Surveys indicate that up to 15% of the equine population in the United States is older than 20 years of age, with many of these animals performing various athletic activities well into their 20s [1,84]. As is the case with their human counterparts, these geriatric equine athletes have the ability to continue to perform in athletic events. Unfortunately, many horse owners continue to train their active older animals using exercise training protocols that, although appropriate for a younger animal, may not be appropriate for the older equine athlete. Studies in aged human beings have led to a fine-tuning of exercise prescription for the older human athlete so as to prevent the adverse and potentially dangerous effects of excessive work. Published results have led to new and improved programs to promote fitness for the growing population of older adults. Unfortunately, limited data exist regarding the exercise capacity of the aged horse. Future studies on the effects of aging on exercise capacity in equine athletes need to take a few major directions. One question to be answered is at what age does physiologic function first begin to decline in the horse? In human beings, this age varies with training, but noticeable changes in aerobic capacity are first seen in 40- to 50-year-olds. Second, data are needed to determine what levels of exercise enhance the health and well-being of the older horse without harm. Lastly, studies are needed to determine the physiologic mechanisms associated with the onset of aging-induced decreases in physiologic function in the horse. The ultimate goal of all these studies should be to adjust exercise levels to meet the needs of the growing population of athletically active older equine athletes.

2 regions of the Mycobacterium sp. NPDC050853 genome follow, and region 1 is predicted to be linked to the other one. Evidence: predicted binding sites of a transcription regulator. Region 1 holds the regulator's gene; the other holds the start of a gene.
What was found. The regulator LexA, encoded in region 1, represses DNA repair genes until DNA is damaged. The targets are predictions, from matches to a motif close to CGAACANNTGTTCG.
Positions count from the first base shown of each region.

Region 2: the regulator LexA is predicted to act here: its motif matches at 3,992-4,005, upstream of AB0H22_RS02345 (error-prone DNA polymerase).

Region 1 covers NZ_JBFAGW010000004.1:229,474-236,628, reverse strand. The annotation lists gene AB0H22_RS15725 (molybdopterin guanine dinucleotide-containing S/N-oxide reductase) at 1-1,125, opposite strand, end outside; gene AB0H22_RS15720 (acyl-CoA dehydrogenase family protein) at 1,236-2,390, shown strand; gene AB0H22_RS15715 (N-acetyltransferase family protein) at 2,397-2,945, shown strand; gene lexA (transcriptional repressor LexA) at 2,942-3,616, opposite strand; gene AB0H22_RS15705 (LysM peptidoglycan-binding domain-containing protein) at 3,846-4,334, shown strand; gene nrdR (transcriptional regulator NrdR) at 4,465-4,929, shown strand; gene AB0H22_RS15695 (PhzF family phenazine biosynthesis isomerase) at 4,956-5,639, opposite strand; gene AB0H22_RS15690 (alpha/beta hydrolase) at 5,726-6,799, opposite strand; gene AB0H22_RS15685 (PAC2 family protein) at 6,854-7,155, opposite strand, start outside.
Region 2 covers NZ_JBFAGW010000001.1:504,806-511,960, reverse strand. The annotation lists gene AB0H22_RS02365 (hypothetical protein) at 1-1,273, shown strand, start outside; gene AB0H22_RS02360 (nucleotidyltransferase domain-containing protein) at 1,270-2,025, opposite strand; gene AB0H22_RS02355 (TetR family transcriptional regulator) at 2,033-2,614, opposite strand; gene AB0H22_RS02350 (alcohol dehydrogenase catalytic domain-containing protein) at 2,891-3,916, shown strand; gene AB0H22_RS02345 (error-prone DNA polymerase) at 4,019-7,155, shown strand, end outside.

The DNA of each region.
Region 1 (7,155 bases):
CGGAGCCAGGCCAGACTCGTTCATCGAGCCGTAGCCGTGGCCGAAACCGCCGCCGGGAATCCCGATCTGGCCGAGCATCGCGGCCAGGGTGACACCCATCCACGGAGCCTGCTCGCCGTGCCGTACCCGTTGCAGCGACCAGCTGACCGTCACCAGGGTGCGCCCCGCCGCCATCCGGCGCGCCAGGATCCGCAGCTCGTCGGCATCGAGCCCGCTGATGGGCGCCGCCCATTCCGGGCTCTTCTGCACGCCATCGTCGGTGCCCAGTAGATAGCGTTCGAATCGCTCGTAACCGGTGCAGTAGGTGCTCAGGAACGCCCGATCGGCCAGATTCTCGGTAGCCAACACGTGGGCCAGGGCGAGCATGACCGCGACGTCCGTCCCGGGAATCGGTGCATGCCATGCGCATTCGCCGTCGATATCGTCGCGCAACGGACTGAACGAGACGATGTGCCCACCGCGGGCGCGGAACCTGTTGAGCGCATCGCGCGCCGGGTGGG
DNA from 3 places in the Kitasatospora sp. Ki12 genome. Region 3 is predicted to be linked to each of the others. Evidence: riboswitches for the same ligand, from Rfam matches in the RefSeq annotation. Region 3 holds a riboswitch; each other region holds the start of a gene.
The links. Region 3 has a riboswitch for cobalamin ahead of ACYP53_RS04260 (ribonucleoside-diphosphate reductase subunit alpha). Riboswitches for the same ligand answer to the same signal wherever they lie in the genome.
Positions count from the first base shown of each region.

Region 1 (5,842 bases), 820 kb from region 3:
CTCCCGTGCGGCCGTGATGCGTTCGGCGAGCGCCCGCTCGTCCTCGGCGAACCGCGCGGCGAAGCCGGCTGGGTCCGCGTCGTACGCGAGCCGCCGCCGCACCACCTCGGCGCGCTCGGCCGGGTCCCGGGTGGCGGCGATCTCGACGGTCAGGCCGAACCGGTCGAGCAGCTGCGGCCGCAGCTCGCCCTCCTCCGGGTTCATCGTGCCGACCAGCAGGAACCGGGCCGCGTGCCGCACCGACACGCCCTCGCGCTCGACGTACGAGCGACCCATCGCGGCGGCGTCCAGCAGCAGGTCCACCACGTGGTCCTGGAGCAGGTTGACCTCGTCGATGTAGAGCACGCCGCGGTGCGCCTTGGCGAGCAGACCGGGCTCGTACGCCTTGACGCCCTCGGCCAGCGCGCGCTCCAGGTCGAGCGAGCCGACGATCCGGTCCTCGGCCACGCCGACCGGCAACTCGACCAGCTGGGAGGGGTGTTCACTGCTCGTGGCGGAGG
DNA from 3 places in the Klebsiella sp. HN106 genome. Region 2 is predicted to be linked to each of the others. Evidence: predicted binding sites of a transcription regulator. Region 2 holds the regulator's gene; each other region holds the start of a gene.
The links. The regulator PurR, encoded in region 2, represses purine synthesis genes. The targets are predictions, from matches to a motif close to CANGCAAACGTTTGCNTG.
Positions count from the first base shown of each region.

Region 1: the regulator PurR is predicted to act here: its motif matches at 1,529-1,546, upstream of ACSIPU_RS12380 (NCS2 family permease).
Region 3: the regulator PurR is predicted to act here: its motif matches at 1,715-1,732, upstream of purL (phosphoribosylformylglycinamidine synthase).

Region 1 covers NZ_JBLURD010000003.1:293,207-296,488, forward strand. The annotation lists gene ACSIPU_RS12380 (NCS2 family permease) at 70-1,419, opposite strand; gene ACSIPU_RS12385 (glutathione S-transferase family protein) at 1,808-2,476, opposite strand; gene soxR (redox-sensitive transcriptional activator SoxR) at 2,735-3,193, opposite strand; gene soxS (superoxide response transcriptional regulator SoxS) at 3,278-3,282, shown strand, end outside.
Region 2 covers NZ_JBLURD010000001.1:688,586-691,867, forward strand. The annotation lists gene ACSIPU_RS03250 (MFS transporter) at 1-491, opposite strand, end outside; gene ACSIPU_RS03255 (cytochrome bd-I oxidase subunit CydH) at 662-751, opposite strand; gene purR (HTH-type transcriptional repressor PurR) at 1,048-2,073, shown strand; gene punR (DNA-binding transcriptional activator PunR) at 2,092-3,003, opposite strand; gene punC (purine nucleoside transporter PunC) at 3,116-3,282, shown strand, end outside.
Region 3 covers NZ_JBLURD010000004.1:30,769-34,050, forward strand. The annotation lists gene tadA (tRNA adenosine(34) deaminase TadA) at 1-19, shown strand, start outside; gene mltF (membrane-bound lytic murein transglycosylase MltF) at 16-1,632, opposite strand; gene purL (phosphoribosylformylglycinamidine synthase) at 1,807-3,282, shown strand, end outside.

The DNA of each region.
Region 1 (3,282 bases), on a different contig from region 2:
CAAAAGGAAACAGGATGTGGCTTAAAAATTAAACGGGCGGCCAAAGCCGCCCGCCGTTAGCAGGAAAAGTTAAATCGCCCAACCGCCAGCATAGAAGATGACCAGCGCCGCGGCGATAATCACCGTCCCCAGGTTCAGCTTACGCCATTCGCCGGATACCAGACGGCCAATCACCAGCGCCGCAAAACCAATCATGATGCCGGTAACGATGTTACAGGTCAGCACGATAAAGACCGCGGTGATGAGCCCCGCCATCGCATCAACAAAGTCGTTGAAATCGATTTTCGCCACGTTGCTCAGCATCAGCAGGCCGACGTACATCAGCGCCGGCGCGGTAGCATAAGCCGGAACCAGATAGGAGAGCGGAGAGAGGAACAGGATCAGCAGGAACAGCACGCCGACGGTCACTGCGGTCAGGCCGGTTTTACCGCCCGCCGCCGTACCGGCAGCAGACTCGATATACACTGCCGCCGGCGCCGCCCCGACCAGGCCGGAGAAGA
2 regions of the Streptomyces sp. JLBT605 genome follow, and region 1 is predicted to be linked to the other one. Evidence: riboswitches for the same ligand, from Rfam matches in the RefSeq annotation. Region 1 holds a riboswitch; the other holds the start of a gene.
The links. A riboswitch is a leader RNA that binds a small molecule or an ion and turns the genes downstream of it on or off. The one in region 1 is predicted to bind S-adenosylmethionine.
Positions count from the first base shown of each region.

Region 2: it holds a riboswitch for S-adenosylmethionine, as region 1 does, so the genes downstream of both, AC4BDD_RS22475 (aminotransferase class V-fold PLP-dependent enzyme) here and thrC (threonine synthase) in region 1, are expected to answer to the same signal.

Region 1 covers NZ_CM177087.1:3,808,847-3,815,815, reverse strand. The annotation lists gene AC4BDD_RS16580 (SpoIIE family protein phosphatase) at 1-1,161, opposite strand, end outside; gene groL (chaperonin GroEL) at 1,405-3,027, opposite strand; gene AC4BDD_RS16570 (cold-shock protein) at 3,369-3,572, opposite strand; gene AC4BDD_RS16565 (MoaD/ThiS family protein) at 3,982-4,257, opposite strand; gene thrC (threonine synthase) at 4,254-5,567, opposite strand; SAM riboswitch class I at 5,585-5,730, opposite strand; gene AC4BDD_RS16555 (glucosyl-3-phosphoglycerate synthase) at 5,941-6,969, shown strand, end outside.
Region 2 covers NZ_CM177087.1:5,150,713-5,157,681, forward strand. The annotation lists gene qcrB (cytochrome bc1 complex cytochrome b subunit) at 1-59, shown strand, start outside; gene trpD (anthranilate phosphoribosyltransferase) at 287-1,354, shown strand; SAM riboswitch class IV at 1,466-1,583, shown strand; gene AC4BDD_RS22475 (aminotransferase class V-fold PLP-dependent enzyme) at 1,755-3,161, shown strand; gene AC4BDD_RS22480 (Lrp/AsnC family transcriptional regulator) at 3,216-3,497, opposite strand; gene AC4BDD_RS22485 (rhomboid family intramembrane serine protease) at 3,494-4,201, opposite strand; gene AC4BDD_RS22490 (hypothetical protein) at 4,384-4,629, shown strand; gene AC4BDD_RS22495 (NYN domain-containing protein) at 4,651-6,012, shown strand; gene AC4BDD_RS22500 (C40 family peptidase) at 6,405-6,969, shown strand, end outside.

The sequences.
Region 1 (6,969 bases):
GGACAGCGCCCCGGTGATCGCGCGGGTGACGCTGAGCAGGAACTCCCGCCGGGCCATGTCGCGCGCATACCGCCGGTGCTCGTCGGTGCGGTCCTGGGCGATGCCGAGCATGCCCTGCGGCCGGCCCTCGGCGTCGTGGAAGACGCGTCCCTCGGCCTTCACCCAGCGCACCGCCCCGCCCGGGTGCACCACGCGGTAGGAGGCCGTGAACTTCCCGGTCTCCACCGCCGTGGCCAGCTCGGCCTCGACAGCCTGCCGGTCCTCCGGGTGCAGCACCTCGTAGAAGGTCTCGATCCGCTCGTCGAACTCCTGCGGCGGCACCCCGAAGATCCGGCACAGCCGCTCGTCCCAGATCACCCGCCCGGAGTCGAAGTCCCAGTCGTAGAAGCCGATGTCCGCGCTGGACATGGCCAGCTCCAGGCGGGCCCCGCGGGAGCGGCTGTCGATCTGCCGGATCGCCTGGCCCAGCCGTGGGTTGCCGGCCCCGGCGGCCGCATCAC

|Original language||English (US)|
|Number of pages||22|
|Journal||Veterinary Clinics of North America - Equine Practice|
|State||Published - Dec 2002|
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